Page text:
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Surface Sowing

Surface Sowing Technique - Easy way for Sprouting Rocoto Hot Pepper Seeds!
Ever plant some hard-to-sprout pepper seeds, and then wait, and wait, and wait, and start to wonder - "Did the seed rot? Did it never sprout? What exactly is going on under there?"

Well, wonder no more! The following advanced seed germination technique, which we highly recommend as the best way for sprouting C. pubescens like rocotos, gives you a bird's-eye view on all of the action!

How to Do It:
First, take your seed starting pot, and fill it to about 1/2" below the top edge of the pot with already-moistened fine seed starting or light potting soil.

Next, using a small wooden dowel or similar object, make a few very slight indentations into the soil, each a bit wider than a seed, and evenly spaced out.

Now place one seed in each slight indentation, pressing very lightly on the seed so that the bottom of the seed is against wet soil, but not hard enough to push the seed under the soil.

Next, using a very fine mist, or use just the wet tip of your finger to drip a couple of drops of water on each, get each of the seeds wet.

Now, cover the top of the pot with Saran wrap or similar plastic wrap, to hold in the moisture and humidity (you will notice some condensation on the underside of the plastic wrap after a while if this is done properly)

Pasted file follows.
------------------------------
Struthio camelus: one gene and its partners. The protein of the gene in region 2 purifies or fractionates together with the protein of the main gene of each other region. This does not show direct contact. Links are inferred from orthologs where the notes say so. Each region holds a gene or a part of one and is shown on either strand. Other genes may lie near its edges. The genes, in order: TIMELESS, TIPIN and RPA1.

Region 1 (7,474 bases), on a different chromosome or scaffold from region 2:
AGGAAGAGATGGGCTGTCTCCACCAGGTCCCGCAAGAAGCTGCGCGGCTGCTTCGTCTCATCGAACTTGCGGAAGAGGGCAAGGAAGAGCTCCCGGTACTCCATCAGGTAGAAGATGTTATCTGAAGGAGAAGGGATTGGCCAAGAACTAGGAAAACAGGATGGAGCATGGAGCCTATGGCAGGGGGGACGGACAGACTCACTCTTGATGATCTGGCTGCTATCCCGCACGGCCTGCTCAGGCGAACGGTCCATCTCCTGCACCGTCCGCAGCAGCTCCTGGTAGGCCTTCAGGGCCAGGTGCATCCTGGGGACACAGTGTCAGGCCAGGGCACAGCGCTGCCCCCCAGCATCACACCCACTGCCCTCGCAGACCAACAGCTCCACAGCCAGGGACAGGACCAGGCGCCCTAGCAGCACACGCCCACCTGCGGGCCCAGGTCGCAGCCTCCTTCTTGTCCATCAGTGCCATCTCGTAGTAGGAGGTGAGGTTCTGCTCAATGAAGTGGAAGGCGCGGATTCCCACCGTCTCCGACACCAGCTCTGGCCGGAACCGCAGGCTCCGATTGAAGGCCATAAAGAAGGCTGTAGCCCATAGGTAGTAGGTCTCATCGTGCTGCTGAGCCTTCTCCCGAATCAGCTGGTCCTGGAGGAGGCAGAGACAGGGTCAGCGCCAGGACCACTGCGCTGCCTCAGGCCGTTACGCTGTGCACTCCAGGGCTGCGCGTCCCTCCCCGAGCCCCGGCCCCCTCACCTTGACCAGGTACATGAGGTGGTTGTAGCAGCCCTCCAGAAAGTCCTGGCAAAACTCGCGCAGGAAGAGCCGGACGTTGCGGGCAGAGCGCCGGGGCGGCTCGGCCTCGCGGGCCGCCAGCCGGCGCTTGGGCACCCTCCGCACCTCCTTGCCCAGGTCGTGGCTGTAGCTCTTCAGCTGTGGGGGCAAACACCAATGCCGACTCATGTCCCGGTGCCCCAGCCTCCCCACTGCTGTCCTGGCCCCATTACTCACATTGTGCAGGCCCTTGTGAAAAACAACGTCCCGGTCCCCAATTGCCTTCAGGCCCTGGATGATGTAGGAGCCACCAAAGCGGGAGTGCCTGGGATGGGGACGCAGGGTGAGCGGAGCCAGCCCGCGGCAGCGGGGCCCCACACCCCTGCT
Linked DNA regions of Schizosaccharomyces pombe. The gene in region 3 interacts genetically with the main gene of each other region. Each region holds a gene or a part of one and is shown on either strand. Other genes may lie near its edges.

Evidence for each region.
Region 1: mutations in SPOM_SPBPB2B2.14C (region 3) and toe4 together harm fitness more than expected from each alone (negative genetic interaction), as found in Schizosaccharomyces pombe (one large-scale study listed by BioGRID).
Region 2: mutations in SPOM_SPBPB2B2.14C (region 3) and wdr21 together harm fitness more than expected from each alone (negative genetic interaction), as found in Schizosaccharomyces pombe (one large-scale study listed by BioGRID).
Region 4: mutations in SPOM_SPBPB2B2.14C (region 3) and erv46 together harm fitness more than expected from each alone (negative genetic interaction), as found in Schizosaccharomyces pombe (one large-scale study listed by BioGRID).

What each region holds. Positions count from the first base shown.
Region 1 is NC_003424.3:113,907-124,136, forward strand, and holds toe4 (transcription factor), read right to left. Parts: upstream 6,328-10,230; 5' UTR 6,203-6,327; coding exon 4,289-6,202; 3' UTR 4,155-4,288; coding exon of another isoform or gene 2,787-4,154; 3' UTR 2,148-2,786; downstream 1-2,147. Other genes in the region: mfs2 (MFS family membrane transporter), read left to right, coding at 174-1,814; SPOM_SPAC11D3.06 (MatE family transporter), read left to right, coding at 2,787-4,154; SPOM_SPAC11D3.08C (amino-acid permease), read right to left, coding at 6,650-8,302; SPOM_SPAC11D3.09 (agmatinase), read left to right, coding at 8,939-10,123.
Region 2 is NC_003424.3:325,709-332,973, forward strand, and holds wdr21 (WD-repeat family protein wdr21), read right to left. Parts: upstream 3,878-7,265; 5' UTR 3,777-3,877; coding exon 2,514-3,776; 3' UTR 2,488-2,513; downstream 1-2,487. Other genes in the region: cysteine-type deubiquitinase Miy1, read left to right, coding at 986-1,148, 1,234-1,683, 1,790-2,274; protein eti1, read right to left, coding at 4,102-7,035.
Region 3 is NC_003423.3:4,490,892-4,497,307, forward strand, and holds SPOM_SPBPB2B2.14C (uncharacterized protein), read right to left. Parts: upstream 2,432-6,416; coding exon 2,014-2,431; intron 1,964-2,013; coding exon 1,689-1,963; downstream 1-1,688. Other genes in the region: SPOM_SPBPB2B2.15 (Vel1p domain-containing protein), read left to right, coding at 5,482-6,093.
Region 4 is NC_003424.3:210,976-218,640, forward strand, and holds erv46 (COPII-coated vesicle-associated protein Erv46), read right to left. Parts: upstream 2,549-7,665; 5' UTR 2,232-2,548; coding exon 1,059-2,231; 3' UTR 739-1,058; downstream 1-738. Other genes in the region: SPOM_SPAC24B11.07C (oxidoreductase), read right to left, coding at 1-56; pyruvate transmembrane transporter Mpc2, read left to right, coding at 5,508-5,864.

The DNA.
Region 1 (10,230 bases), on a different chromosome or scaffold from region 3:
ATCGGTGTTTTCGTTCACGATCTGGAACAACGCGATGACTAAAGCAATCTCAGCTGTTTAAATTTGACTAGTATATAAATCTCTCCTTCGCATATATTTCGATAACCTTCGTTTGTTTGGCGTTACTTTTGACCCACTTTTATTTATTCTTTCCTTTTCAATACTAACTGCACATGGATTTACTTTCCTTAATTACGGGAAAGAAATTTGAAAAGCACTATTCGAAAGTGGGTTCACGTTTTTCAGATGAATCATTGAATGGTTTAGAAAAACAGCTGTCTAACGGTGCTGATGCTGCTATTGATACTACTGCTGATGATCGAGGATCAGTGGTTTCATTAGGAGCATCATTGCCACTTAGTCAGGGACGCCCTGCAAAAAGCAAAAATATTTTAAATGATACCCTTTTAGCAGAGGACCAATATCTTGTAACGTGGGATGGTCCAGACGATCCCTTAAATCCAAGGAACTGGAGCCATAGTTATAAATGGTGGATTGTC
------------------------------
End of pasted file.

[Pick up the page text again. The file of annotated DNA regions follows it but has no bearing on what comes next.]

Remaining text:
Keep a close eye on your seeds, and very carefully add a little water as needed (again using a very fine mist or your fingertip), to keep the soil, and most importantly, the seeds, moist.

Using this method, even with some of the rarer C. pubescens varieties, you may see the first tiny white radicles starting to sprout from some of your seeds within as little as 5 to 6 days!

Once the radicles start to grow, you should place a tiny bit of moist potting soil, a tiny bit of bark, or something similar on top of the seed coat to hold it down. The reason for this is that one of the main risks of using this advanced technique is sometimes getting seedlings stuck in their seed coat, doing this will help the little seedling extract themselves. You should also scoot a little bit of moist soil over the end of the radical, to help what will become the root of your seedling get itself anchored into the soil.

One you start to see tiny leaves emerge from your new seedlings, you can then remove the plastic wrap. That's it!

Advantages / When To Use:
The beauty of this technique is it allows you a glimpse at mother nature in action! You can also see exactly what is going on - If a seed rots, or never sprouts, you can see it, no more guessing at what's going on under the soil!

It also produces fast results! With almost all of the C. pubescens we tried, including some rare ones from a variety of Central and South American countries, we were able to see the first radicles sprouting within just 6 days!

This technique works best for C. pubescens varieties (such as rocotos), although it can be used with other kinds of peppers as well. If you use it with other pepper species, also note that the lighter seeds may make seedlings getting stuck in a seed coat more of an issue.

Extra Tip:

For the best germination results we have seen so far with rocotos, try combining the Tea Soak Pre-Treatment Tip with surface sowing! Using this combination, we were actually able to achieve 100% germination with several different kinds of rotocos!

For more advice of starting pepper seeds, see our Pepper Seed Starting Tips article.
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